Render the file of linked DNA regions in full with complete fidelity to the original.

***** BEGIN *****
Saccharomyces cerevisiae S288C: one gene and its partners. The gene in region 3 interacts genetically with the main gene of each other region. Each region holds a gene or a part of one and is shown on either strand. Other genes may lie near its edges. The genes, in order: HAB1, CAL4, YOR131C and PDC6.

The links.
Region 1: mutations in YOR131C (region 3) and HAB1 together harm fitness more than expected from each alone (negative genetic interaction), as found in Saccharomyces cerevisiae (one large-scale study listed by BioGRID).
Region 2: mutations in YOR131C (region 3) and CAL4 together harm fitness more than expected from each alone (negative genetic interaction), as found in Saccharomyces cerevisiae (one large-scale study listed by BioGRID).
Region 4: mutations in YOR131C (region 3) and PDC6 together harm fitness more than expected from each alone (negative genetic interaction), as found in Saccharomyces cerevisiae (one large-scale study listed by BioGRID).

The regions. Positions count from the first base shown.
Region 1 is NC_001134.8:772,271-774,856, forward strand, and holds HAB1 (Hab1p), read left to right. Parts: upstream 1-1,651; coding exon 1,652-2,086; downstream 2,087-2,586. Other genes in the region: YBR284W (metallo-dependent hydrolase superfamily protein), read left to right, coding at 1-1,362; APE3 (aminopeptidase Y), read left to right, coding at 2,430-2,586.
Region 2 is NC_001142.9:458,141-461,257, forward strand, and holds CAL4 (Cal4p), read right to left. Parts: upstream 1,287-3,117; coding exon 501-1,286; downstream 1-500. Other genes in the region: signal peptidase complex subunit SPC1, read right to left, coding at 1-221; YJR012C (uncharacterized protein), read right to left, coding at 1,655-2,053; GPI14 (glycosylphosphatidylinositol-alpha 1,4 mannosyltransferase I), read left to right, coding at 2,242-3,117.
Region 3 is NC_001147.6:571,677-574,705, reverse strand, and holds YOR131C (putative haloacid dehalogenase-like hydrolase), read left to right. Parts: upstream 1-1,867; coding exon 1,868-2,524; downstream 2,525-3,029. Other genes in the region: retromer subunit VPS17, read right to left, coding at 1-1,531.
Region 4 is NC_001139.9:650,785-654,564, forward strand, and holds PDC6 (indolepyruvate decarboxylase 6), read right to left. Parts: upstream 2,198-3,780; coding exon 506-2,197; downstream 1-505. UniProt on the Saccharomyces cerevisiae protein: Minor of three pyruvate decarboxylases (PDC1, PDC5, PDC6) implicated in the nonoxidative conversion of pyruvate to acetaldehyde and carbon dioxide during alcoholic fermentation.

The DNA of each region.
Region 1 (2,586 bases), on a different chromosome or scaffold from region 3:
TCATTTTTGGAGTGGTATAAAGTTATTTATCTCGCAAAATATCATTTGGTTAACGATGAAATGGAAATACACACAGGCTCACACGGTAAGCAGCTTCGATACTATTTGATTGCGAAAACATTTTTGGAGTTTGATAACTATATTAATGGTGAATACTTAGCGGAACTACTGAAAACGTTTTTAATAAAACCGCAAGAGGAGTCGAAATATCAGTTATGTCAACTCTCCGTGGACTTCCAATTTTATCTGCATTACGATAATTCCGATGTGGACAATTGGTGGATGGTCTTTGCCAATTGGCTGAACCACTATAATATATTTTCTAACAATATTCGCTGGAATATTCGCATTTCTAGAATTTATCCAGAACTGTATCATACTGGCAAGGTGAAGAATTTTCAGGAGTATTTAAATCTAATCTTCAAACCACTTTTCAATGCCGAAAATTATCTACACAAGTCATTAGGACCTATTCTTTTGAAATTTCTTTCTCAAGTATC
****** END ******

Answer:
Saccharomyces cerevisiae S288C: one gene and its partners. The gene in region 3 interacts genetically with the main gene of each other region. Each region holds a gene or a part of one and is shown on either strand. Other genes may lie near its edges. The genes, in order: HAB1, CAL4, YOR131C and PDC6.

The links.
Region 1: mutations in YOR131C (region 3) and HAB1 together harm fitness more than expected from each alone (negative genetic interaction), as found in Saccharomyces cerevisiae (one large-scale study listed by BioGRID).
Region 2: mutations in YOR131C (region 3) and CAL4 together harm fitness more than expected from each alone (negative genetic interaction), as found in Saccharomyces cerevisiae (one large-scale study listed by BioGRID).
Region 4: mutations in YOR131C (region 3) and PDC6 together harm fitness more than expected from each alone (negative genetic interaction), as found in Saccharomyces cerevisiae (one large-scale study listed by BioGRID).

The regions. Positions count from the first base shown.
Region 1 is NC_001134.8:772,271-774,856, forward strand, and holds HAB1 (Hab1p), read left to right. Parts: upstream 1-1,651; coding exon 1,652-2,086; downstream 2,087-2,586. Other genes in the region: YBR284W (metallo-dependent hydrolase superfamily protein), read left to right, coding at 1-1,362; APE3 (aminopeptidase Y), read left to right, coding at 2,430-2,586.
Region 2 is NC_001142.9:458,141-461,257, forward strand, and holds CAL4 (Cal4p), read right to left. Parts: upstream 1,287-3,117; coding exon 501-1,286; downstream 1-500. Other genes in the region: signal peptidase complex subunit SPC1, read right to left, coding at 1-221; YJR012C (uncharacterized protein), read right to left, coding at 1,655-2,053; GPI14 (glycosylphosphatidylinositol-alpha 1,4 mannosyltransferase I), read left to right, coding at 2,242-3,117.
Region 3 is NC_001147.6:571,677-574,705, reverse strand, and holds YOR131C (putative haloacid dehalogenase-like hydrolase), read left to right. Parts: upstream 1-1,867; coding exon 1,868-2,524; downstream 2,525-3,029. Other genes in the region: retromer subunit VPS17, read right to left, coding at 1-1,531.
Region 4 is NC_001139.9:650,785-654,564, forward strand, and holds PDC6 (indolepyruvate decarboxylase 6), read right to left. Parts: upstream 2,198-3,780; coding exon 506-2,197; downstream 1-505. UniProt on the Saccharomyces cerevisiae protein: Minor of three pyruvate decarboxylases (PDC1, PDC5, PDC6) implicated in the nonoxidative conversion of pyruvate to acetaldehyde and carbon dioxide during alcoholic fermentation.

The DNA of each region.
Region 1 (2,586 bases), on a different chromosome or scaffold from region 3:
TCATTTTTGGAGTGGTATAAAGTTATTTATCTCGCAAAATATCATTTGGTTAACGATGAAATGGAAATACACACAGGCTCACACGGTAAGCAGCTTCGATACTATTTGATTGCGAAAACATTTTTGGAGTTTGATAACTATATTAATGGTGAATACTTAGCGGAACTACTGAAAACGTTTTTAATAAAACCGCAAGAGGAGTCGAAATATCAGTTATGTCAACTCTCCGTGGACTTCCAATTTTATCTGCATTACGATAATTCCGATGTGGACAATTGGTGGATGGTCTTTGCCAATTGGCTGAACCACTATAATATATTTTCTAACAATATTCGCTGGAATATTCGCATTTCTAGAATTTATCCAGAACTGTATCATACTGGCAAGGTGAAGAATTTTCAGGAGTATTTAAATCTAATCTTCAAACCACTTTTCAATGCCGAAAATTATCTACACAAGTCATTAGGACCTATTCTTTTGAAATTTCTTTCTCAAGTATC